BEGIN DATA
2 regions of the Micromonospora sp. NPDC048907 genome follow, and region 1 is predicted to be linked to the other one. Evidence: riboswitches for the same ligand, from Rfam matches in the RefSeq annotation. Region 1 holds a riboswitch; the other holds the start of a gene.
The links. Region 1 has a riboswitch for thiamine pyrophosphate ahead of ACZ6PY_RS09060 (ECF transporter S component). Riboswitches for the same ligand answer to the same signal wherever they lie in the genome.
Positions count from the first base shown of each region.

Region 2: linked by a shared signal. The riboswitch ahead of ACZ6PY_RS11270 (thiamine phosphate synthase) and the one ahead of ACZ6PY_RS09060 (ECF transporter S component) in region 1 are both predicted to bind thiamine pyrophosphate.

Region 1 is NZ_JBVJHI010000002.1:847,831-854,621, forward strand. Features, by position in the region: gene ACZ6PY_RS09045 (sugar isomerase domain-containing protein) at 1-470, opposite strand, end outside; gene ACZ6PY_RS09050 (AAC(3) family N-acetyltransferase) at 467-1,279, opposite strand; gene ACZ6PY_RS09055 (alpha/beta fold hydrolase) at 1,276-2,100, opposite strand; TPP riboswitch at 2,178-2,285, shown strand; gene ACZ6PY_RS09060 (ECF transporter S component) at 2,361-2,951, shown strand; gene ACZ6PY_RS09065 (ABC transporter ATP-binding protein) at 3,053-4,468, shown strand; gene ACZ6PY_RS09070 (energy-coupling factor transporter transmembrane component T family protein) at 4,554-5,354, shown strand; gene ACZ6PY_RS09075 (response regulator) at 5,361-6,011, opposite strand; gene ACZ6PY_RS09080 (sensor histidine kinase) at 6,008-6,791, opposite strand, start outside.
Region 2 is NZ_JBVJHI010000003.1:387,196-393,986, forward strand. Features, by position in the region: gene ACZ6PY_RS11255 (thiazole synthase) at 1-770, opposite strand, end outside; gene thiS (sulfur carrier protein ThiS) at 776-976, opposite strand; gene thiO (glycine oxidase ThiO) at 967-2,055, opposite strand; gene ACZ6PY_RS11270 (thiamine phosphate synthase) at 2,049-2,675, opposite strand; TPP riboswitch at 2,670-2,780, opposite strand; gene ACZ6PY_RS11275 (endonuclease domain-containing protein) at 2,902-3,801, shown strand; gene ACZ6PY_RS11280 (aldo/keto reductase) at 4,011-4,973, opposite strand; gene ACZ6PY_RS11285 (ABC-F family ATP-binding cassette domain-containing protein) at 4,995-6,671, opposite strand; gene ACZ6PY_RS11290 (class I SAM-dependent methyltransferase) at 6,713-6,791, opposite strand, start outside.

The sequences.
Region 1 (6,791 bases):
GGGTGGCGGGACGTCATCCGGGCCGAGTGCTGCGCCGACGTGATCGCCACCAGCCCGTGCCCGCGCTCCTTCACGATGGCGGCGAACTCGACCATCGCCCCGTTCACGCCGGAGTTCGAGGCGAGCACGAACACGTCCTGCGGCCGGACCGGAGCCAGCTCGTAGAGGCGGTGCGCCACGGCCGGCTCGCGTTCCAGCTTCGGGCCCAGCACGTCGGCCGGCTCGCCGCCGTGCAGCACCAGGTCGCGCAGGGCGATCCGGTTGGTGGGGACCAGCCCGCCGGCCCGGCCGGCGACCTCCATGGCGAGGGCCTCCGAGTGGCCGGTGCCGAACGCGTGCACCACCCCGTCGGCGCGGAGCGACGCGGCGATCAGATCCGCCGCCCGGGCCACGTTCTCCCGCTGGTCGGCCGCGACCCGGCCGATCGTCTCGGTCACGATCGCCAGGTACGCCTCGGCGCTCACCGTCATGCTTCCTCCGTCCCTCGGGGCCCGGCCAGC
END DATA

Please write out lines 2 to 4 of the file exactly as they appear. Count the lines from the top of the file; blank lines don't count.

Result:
The links. Region 1 has a riboswitch for thiamine pyrophosphate ahead of ACZ6PY_RS09060 (ECF transporter S component). Riboswitches for the same ligand answer to the same signal wherever they lie in the genome.
Positions count from the first base shown of each region.

Region 2: linked by a shared signal. The riboswitch ahead of ACZ6PY_RS11270 (thiamine phosphate synthase) and the one ahead of ACZ6PY_RS09060 (ECF transporter S component) in region 1 are both predicted to bind thiamine pyrophosphate.